Daily Archives: November 13, 2010

Lazy Lentils

Yesterday’s Get-Better-Chicken-Noodle-Stoup was robust and hearty and satisfying! Alas, my sinus is still plugged up and I’m still sneezing like crazy, so I had myself another big bowl tonight. Here’s to hoping the stoup will work its magic soon!

Last night, the stoup was paired with paninis! I luuuurve paninis!

This scrumptious sandwich included:

  • mild capicolla
  • turkey breast
  • lettuce
  • tomato
  • cucumber
  • pea sprouts
  • cheddar cheese
  • bococcini

All placed between 2 slices of Dempster’s Ancient Grain whole grain bread, with a bit of mustard. A light drizzle of olive oil, place in the handy dandy George Foreman grill for a few minutes, and voila! Panini. Yum.

Today, I had a hankering for lentils, but didn’t feel much like cooking anything complicated, so I opted for Lazy Lentils. Lazy because the whole thing takes less than a half hour, requires few ingredients, and is so easy to make. It’s my take on a lovely lentil dish that my former roommate in university, Esther, used to make. The lentils get very soft and sort of meld together into a thick, melt-in-your-mouth texture. Totally comfort food for cold weather. I watched Esther make it a few times, but unfortunately never wrote down the ingredients or instructions. So I went by my memory of how it tasted to come up with this:

Lazy Lentils

  • 1 C split red lentils
  • 1 onion, finely diced
  • 2 garlic cloves, minced
  • 1 tsp fresh ginger, minced
  • 1 TB olive oil
  • 1 TB ground cumin
  • 1/2 tsp ground cinnamon
  • 1/2 tsp dried thyme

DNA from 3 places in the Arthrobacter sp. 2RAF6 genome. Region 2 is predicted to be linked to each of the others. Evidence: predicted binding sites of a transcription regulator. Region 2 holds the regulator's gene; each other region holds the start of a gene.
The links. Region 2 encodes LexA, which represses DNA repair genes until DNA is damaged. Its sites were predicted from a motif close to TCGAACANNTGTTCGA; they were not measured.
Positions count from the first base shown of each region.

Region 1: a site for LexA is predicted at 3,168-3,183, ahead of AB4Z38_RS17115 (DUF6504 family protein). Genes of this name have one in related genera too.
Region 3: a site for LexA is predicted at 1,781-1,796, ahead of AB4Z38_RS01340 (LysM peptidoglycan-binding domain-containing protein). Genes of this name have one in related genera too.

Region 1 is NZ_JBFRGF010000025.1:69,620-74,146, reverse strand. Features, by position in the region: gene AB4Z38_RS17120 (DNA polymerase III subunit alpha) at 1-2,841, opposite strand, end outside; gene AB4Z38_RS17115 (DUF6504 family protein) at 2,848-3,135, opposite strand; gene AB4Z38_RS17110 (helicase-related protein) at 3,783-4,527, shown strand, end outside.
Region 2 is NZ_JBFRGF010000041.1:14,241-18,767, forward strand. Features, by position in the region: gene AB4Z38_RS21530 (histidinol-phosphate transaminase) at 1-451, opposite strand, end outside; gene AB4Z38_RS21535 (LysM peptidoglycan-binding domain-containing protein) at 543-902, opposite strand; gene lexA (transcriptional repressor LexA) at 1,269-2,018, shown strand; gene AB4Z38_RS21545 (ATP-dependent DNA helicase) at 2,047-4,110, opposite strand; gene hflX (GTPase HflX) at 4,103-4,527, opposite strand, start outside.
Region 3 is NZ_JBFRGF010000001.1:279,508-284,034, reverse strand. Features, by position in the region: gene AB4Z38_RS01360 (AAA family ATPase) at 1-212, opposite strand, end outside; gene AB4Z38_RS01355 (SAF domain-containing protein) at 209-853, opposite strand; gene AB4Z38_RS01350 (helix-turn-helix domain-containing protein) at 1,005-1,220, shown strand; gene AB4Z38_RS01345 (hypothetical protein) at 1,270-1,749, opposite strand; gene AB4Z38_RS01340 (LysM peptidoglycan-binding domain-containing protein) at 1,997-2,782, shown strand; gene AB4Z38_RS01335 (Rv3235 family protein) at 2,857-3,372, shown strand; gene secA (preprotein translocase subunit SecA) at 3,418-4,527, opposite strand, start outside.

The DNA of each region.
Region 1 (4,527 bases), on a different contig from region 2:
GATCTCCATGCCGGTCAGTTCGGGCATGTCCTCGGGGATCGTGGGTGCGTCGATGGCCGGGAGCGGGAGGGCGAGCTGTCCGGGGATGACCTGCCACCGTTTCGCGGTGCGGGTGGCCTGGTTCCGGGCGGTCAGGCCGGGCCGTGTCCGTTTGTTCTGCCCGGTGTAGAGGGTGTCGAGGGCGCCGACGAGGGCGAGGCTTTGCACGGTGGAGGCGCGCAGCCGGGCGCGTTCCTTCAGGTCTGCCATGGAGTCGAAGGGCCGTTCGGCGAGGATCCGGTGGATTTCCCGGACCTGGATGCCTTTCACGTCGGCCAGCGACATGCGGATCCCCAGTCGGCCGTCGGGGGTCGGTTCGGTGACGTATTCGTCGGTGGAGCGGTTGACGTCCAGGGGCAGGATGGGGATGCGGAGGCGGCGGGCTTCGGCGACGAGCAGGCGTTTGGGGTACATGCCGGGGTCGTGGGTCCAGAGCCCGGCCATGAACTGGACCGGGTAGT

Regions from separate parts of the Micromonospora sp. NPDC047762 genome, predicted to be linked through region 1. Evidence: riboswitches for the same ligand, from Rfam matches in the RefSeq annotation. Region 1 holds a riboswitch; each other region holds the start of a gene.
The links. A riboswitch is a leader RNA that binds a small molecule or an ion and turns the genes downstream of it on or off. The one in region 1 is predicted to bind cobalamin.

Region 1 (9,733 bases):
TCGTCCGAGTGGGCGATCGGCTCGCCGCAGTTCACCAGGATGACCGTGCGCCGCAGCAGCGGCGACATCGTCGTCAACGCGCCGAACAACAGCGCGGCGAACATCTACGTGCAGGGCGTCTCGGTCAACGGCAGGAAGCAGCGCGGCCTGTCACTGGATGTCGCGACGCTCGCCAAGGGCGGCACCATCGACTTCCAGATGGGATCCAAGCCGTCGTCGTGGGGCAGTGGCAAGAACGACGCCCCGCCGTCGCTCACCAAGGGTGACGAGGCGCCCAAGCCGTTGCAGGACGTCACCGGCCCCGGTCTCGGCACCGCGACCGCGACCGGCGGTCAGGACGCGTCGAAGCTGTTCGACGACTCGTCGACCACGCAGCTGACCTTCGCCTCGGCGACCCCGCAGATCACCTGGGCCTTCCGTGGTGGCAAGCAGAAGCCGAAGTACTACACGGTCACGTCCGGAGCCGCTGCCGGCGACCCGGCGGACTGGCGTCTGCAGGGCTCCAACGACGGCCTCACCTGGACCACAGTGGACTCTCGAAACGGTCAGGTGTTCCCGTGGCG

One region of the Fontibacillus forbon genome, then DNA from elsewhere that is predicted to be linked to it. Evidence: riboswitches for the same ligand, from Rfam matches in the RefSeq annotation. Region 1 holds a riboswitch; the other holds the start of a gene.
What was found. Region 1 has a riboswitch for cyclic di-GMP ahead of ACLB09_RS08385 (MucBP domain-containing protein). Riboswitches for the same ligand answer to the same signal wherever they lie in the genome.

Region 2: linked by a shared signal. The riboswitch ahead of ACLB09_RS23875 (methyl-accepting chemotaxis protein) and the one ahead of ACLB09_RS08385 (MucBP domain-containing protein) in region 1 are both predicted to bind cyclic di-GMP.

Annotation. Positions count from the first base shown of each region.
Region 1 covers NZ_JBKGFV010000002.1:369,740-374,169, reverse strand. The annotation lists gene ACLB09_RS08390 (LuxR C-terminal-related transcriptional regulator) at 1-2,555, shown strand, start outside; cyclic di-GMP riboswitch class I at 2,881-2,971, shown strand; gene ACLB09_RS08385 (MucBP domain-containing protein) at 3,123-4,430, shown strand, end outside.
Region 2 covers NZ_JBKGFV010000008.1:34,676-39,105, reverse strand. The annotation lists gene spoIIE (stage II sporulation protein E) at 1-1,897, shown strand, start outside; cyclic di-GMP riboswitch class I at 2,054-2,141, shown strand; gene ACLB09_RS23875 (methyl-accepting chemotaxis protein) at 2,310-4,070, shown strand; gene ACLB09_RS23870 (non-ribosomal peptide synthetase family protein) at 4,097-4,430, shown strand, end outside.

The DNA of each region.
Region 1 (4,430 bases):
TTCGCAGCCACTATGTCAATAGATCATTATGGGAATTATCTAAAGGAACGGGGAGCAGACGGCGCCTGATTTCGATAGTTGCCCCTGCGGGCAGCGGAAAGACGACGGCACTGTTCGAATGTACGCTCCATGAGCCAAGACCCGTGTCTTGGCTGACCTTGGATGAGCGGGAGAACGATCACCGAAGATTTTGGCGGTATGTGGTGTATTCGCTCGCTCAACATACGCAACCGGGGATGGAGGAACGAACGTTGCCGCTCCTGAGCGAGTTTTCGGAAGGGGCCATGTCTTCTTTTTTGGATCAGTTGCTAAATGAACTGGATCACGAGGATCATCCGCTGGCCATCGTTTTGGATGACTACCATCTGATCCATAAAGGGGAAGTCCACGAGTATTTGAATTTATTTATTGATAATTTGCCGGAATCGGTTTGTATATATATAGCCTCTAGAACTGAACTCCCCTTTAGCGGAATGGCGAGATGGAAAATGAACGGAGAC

• 1/4 tsp freshly ground black pepper
  • 1 C low-sodium chicken broth
  • 2 C water
  • lemon or orange zest

Rinse and drain lentils. Heat oil in a pot over medium heat. Add onions and cook for a few minutes until the onions begin to turn translucent and soft.

Add garlic and ginger. Cook for another few minutes until fragrant and the onions begin to turn a bit golden. Add cumin, cinnamon, thyme, and pepper. Cook for 1 minute.

Add a splash of either the broth or water and de-glaze the pot. In goes the lentils and the rest of the broth/water. Turn up temperature to med-high. Once it returns to a rolling boil, turn down temperature to med-low, cover, and cook for a further 20-25 minutes, stirring occasionally to make sure the mixture does not stick to the bottom of the pot. The lentils are done when they have absorbed all the liquid and become very soft and mushy.

We served it over some cooked red and brown rice, and topped with a bit of orange zest.

Comfort food again. Cheered me up even as I attempted to clear my sinuses and struggled to pronounce my m’s and n’s properly.

I’m currently watching the adorable and quirky movie, “Juno”. I *heart* the music in this movie! So cute and random and heartwarming. And my favourite quote from the movie, spoken by Juno’s dad:

“The best thing you can do is find a person who loves you for exactly what you are. Good mood, bad mood, ugly, pretty, handsome, what have you; the right person is still going to think the sun shines out your ass. That’s the kind of person that’s worth sticking with.”

In the past few days, I’ve been a walking ball of mucous and germs, with a side of grumpiness. And yet, Len still gives me hugs, smiles, and back rubs. I think I found that person.


Posted by on November 13, 2010 in Kitchen Adventures

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